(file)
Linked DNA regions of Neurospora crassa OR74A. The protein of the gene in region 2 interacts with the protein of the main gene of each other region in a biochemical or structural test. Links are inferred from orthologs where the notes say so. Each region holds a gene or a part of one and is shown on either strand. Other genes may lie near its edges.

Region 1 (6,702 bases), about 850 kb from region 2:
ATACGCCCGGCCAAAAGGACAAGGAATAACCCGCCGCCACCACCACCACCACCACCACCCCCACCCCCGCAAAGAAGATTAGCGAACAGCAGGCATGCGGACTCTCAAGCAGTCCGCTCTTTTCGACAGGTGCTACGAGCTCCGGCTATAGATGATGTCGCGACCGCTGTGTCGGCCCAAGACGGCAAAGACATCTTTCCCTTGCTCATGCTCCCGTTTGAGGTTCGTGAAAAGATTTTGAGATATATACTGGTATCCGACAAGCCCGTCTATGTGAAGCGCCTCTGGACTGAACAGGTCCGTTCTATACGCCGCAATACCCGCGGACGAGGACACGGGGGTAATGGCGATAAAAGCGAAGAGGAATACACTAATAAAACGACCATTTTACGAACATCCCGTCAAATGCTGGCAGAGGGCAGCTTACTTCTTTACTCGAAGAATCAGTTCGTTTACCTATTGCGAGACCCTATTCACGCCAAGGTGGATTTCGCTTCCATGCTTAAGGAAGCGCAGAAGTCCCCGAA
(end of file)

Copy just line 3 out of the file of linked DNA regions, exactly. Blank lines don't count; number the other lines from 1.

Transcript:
ATACGCCCGGCCAAAAGGACAAGGAATAACCCGCCGCCACCACCACCACCACCACCACCCCCACCCCCGCAAAGAAGATTAGCGAACAGCAGGCATGCGGACTCTCAAGCAGTCCGCTCTTTTCGACAGGTGCTACGAGCTCCGGCTATAGATGATGTCGCGACCGCTGTGTCGGCCCAAGACGGCAAAGACATCTTTCCCTTGCTCATGCTCCCGTTTGAGGTTCGTGAAAAGATTTTGAGATATATACTGGTATCCGACAAGCCCGTCTATGTGAAGCGCCTCTGGACTGAACAGGTCCGTTCTATACGCCGCAATACCCGCGGACGAGGACACGGGGGTAATGGCGATAAAAGCGAAGAGGAATACACTAATAAAACGACCATTTTACGAACATCCCGTCAAATGCTGGCAGAGGGCAGCTTACTTCTTTACTCGAAGAATCAGTTCGTTTACCTATTGCGAGACCCTATTCACGCCAAGGTGGATTTCGCTTCCATGCTTAAGGAAGCGCAGAAGTCCCCGAA